July 9, 2016

"Small Mouth Sounds" Makes a Big Noise

Since getting her B.A. at NYU's Tisch School of the Arts and an M.F.A from Columbia University barely a decade ago, Rachel Chavkin, whose acclaimed production of Natasha, Pierre and the Great Comet of 1812 will debut on Broadway this fall, has built a reputation as one of the most inventive directors on the New York theater scene. And nowhere are her gifts more evident than in the production of Bess Wohl's comic drama Small Mouth Sounds, which opens at the Signature Center next week.

I don't usually write about shows before they officially open but Chavkin mounted this show about the emotional journeys of six people at a silent retreat at Ars Nova last year. It sold out then and I couldn't get a ticket. So I grabbed a couple as soon as I heard there would be a return engagement this summer and I'm just as eager to report that my theatergoing buddy Bill and I had a great time.

Like Annie Baker's Circle Mirror Transformation, in which strangers interact at a weekly drama class, and Luigi Pirandello's absurdist classic Six Characters in Search of an Author, Wohl's play throws a bunch of folks together and sets them the existential task of figuring out who and why they are (click here to read an interview with the author). The result is both hilarious and heartbreaking.

Chavkin, also a major force behind Hadestown, which is running at New York Theatre Workshop through July 31 (click here for my rave,) specializes in visceral theater that refuses to be constrained by the proscenium and she's an ideal conductor for this quest (click here to read more about her). 

She's had the space in the Romulus Linney Courtyard Theatre reconfigured so that the audience sits on both sides of the playing space surrounded, kudos to set designer Laura Jellinek, by wood panels and white screens that evoke the calm of a New Age spa.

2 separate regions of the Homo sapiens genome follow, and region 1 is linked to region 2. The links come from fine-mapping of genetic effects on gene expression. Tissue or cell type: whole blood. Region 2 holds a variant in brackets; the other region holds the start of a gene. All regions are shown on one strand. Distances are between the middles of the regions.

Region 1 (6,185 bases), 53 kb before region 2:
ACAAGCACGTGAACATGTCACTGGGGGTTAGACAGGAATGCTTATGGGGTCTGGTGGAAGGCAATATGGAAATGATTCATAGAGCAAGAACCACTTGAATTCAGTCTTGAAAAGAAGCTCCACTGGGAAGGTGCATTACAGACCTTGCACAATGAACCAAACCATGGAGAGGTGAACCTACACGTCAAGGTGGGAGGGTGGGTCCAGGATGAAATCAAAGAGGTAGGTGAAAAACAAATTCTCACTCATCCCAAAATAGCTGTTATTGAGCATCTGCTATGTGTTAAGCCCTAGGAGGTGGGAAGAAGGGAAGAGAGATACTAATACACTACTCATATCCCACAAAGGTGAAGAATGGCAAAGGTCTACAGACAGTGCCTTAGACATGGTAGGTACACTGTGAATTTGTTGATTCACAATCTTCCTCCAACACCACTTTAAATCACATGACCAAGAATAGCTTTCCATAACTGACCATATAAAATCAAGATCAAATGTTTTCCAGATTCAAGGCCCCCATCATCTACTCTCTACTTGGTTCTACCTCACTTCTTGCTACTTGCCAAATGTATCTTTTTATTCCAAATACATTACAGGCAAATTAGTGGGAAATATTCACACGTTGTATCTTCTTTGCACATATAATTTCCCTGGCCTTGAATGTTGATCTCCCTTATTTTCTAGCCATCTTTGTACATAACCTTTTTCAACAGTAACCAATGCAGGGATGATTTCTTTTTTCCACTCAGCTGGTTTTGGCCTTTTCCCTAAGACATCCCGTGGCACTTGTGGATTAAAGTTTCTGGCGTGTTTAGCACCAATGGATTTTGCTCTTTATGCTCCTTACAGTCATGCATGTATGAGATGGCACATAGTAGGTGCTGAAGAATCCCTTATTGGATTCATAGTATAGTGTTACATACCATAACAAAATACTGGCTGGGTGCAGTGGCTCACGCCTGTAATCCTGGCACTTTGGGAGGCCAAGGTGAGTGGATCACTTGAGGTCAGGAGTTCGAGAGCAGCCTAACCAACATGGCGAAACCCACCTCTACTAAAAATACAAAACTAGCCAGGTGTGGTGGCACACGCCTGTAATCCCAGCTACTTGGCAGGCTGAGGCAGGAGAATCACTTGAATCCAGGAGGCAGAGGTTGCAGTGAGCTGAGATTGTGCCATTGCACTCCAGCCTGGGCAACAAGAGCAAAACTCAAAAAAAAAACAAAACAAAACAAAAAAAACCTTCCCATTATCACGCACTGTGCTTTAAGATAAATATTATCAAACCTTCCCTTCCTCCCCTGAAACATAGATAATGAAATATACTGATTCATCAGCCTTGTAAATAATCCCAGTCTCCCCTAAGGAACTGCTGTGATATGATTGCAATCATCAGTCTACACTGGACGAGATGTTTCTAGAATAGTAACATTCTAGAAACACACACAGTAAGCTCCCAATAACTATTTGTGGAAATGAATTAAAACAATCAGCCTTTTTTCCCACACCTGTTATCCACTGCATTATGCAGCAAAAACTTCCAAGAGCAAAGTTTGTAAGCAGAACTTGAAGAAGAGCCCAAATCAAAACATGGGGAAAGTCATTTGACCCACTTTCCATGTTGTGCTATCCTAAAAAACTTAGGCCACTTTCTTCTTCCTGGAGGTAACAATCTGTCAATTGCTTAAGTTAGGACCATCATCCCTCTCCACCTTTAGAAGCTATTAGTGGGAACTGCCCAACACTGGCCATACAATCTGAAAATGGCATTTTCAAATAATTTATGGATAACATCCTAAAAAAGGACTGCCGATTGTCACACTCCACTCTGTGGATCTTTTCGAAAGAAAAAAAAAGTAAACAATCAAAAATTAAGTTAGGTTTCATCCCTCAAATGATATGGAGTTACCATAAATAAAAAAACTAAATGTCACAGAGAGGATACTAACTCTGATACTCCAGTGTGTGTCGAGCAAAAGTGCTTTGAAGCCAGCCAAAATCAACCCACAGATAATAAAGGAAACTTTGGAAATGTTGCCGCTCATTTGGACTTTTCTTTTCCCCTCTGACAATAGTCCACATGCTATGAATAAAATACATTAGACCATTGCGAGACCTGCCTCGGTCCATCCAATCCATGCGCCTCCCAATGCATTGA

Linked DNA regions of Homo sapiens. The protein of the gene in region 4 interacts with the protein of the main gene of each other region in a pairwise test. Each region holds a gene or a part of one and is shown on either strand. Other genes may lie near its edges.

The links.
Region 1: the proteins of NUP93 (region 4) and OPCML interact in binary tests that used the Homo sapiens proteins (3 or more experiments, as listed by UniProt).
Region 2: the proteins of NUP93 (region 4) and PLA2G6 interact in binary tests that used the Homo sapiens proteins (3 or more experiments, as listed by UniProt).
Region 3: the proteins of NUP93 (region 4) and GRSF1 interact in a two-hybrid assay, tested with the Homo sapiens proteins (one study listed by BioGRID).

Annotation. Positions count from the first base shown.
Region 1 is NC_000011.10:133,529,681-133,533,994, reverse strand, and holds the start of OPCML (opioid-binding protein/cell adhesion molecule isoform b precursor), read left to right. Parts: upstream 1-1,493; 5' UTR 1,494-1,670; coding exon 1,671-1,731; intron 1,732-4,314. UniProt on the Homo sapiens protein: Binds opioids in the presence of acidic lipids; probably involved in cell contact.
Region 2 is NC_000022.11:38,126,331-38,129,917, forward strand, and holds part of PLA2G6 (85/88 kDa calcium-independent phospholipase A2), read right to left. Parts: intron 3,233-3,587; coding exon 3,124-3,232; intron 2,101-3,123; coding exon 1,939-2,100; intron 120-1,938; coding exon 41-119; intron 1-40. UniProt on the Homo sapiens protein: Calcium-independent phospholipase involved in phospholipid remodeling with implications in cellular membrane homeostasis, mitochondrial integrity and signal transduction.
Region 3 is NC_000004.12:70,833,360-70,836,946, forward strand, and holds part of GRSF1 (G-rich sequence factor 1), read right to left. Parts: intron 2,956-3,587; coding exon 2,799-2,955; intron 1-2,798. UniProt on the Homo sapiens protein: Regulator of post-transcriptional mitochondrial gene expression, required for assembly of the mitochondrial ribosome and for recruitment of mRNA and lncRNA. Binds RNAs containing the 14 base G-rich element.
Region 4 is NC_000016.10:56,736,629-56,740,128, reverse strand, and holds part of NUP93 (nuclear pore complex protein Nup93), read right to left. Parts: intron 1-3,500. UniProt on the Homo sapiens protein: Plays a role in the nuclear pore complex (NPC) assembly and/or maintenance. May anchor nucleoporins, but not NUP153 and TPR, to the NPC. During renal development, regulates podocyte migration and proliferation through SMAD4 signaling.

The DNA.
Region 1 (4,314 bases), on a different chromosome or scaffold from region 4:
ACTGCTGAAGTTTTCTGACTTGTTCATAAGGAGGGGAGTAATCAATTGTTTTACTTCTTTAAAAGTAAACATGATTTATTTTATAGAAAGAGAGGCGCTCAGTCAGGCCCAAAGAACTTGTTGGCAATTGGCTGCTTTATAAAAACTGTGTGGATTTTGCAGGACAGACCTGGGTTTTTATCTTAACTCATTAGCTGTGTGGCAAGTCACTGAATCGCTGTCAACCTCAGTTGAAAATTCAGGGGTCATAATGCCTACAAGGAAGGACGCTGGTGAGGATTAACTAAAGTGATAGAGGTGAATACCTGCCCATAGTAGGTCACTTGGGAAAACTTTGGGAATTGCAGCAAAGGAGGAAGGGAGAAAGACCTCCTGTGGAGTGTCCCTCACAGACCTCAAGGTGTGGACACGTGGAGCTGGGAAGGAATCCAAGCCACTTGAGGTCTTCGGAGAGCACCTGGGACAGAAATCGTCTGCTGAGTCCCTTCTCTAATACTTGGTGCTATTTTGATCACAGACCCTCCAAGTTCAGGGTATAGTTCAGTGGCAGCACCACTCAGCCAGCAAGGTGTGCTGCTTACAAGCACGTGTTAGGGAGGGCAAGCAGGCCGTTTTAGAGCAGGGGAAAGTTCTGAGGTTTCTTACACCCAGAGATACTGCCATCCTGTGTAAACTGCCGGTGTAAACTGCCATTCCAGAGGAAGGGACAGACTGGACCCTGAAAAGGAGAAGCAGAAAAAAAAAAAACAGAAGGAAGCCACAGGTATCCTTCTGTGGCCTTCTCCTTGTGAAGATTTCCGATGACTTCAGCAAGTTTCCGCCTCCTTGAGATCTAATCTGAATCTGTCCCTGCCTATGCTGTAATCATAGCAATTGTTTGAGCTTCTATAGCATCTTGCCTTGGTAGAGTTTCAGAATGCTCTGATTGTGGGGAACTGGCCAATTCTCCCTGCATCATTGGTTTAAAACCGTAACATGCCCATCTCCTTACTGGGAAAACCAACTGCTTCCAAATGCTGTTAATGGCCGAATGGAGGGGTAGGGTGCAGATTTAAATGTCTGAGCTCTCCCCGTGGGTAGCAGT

Nature images assembled by video designer Andrew Schneider are projected on the big screens that run the length of the room and they're accompanied by a near continuous underscoring of bird, cricket, rain, wind and other soothing outdoor sounds (a shoutout here to sound designer Stowe Nelson).

And Chavkin is just as deft and specific with her actors. Half the cast has changed since the Ars Nova production but they—Babak Tafti, Brad Heberlee, Marcia DeBonis, Max Baker, Quincy Tyler Bernstine, JoJo Gonzalez, and ZoĆ« Winters—are all terrific.

One actor has an extended nude scene. Another is never seen until the curtain call. Several are required to cry at the snap of a synapse. And all are occasionally charged with playing some scenes simultaneously, with the audience subtly nudged where to look by Mike Inwood's nimble lighting.

But the major challenge for the actors is to tell their stories and, just as importantly, their backstories (the reasons they're seeking solace at the retreat) almost entirely through their facial expressions and body gestures since their characters are supposed to be silent. It's a real workout and they not only obviously love doing it but ace it as well.

The pleasure for the audience—and there is much of it to be had —is in putting all the pieces together. Some click into place easily; others are more satisfyingly jagged. 

At almost two hours without intermission, Small Mouth Sounds is a bit long but it's also nirvana for smart theatergoers

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